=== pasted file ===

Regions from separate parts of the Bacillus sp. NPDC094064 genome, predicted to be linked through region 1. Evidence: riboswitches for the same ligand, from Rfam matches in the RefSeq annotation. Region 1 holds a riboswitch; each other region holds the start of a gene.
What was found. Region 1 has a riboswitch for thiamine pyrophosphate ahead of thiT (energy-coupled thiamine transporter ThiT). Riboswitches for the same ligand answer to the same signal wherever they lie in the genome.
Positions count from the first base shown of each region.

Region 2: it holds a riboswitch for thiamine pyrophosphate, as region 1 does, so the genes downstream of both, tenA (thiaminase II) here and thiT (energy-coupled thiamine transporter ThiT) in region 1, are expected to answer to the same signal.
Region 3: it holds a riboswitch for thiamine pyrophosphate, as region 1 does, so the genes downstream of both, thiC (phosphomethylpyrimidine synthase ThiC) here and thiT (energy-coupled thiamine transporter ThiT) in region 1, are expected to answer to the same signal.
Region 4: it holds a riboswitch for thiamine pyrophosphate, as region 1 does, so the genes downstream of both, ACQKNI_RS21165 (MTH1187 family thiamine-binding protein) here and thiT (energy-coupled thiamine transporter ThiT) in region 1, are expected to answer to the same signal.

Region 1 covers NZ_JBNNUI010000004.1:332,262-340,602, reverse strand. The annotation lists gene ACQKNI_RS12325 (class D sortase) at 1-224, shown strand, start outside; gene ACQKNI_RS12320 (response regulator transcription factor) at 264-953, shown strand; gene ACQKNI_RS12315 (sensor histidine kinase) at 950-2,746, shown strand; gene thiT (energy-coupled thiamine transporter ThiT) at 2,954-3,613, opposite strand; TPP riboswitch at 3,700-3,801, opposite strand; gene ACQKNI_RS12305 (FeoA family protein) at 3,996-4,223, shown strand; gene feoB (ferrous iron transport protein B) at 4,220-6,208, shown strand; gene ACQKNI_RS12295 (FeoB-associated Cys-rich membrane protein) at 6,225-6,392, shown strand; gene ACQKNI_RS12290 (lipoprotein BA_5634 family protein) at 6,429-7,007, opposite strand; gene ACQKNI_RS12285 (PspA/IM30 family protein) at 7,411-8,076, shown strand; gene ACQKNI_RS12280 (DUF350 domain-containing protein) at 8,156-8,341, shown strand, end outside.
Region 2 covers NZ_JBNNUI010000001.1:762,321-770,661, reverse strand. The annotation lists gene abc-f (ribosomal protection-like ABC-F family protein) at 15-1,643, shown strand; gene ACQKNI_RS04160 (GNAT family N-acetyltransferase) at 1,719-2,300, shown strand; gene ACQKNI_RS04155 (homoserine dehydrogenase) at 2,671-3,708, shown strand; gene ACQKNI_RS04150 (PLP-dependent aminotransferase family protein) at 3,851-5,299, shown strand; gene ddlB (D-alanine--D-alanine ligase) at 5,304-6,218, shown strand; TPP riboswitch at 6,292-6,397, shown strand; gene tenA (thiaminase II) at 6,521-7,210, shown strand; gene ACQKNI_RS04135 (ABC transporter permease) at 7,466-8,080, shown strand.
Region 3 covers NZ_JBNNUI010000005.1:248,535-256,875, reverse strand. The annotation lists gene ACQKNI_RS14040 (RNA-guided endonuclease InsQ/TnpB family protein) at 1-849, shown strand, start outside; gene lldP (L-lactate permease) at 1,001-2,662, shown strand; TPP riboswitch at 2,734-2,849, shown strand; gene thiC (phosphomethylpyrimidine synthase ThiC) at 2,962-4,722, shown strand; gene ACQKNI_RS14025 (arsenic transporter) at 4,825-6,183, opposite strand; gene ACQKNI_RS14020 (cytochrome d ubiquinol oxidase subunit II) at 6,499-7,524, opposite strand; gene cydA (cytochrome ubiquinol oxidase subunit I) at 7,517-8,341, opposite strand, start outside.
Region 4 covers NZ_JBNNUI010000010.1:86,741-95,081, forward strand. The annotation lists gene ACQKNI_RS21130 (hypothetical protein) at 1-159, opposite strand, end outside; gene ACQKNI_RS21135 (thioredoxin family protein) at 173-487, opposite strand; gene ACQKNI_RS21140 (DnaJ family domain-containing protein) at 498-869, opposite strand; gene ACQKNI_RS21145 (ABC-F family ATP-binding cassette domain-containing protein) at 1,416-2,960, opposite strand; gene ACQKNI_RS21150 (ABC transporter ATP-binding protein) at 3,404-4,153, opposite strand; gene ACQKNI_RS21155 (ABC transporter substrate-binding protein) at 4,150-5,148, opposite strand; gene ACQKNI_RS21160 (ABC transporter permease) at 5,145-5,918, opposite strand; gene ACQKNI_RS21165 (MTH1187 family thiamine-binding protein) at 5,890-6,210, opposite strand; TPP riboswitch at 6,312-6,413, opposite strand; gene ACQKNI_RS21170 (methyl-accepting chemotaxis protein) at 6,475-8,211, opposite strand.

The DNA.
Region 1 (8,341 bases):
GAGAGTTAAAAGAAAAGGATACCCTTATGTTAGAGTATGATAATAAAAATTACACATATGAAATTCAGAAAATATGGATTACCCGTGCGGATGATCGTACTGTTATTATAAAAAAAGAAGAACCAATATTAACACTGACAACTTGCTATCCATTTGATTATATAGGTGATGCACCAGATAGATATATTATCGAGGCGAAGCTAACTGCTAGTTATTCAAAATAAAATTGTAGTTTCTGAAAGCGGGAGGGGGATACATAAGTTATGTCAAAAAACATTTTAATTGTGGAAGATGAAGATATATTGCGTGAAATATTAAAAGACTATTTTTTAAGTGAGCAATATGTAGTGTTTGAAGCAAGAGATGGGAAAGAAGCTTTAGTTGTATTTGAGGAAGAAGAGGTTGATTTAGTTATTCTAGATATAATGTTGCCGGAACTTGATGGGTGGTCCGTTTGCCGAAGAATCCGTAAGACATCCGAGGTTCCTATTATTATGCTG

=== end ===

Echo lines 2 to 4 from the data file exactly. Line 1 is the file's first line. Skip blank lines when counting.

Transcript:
What was found. Region 1 has a riboswitch for thiamine pyrophosphate ahead of thiT (energy-coupled thiamine transporter ThiT). Riboswitches for the same ligand answer to the same signal wherever they lie in the genome.
Positions count from the first base shown of each region.

Region 2: it holds a riboswitch for thiamine pyrophosphate, as region 1 does, so the genes downstream of both, tenA (thiaminase II) here and thiT (energy-coupled thiamine transporter ThiT) in region 1, are expected to answer to the same signal.